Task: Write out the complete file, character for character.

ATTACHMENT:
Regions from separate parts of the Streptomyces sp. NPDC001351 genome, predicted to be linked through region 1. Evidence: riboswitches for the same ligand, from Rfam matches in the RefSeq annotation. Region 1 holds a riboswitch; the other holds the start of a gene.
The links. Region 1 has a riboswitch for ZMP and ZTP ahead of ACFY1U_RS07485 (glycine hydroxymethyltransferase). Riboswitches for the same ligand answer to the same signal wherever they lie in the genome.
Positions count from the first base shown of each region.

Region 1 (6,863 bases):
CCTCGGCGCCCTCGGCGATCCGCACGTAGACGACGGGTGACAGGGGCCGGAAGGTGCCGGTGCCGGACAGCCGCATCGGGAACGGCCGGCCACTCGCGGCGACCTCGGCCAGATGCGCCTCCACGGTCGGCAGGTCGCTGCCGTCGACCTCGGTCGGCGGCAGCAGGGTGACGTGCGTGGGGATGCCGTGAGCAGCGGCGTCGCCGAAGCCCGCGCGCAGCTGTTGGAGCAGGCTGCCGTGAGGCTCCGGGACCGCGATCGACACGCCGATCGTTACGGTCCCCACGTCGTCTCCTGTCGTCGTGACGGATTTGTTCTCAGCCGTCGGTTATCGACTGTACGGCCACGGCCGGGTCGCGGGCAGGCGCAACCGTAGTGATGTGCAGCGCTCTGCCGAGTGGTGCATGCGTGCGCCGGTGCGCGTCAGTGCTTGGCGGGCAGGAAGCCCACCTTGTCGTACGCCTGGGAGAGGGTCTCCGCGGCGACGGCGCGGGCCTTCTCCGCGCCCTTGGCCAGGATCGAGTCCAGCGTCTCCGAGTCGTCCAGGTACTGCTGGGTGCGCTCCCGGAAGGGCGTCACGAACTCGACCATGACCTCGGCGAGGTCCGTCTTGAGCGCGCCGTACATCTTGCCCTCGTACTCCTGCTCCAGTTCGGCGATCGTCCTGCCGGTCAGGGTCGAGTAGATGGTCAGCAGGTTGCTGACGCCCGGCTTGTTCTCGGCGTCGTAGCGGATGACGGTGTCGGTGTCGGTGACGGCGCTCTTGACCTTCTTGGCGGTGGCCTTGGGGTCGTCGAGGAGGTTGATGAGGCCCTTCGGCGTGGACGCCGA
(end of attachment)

Regions from separate parts of the Streptomyces sp. NPDC001351 genome, predicted to be linked through region 1. Evidence: riboswitches for the same ligand, from Rfam matches in the RefSeq annotation. Region 1 holds a riboswitch; the other holds the start of a gene.
The links. Region 1 has a riboswitch for ZMP and ZTP ahead of ACFY1U_RS07485 (glycine hydroxymethyltransferase). Riboswitches for the same ligand answer to the same signal wherever they lie in the genome.
Positions count from the first base shown of each region.

Region 1 (6,863 bases):
CCTCGGCGCCCTCGGCGATCCGCACGTAGACGACGGGTGACAGGGGCCGGAAGGTGCCGGTGCCGGACAGCCGCATCGGGAACGGCCGGCCACTCGCGGCGACCTCGGCCAGATGCGCCTCCACGGTCGGCAGGTCGCTGCCGTCGACCTCGGTCGGCGGCAGCAGGGTGACGTGCGTGGGGATGCCGTGAGCAGCGGCGTCGCCGAAGCCCGCGCGCAGCTGTTGGAGCAGGCTGCCGTGAGGCTCCGGGACCGCGATCGACACGCCGATCGTTACGGTCCCCACGTCGTCTCCTGTCGTCGTGACGGATTTGTTCTCAGCCGTCGGTTATCGACTGTACGGCCACGGCCGGGTCGCGGGCAGGCGCAACCGTAGTGATGTGCAGCGCTCTGCCGAGTGGTGCATGCGTGCGCCGGTGCGCGTCAGTGCTTGGCGGGCAGGAAGCCCACCTTGTCGTACGCCTGGGAGAGGGTCTCCGCGGCGACGGCGCGGGCCTTCTCCGCGCCCTTGGCCAGGATCGAGTCCAGCGTCTCCGAGTCGTCCAGGTACTGCTGGGTGCGCTCCCGGAAGGGCGTCACGAACTCGACCATGACCTCGGCGAGGTCCGTCTTGAGCGCGCCGTACATCTTGCCCTCGTACTCCTGCTCCAGTTCGGCGATCGTCCTGCCGGTCAGGGTCGAGTAGATGGTCAGCAGGTTGCTGACGCCCGGCTTGTTCTCGGCGTCGTAGCGGATGACGGTGTCGGTGTCGGTGACGGCGCTCTTGACCTTCTTGGCGGTGGCCTTGGGGTCGTCGAGGAGGTTGATGAGGCCCTTCGGCGTGGACGCCGA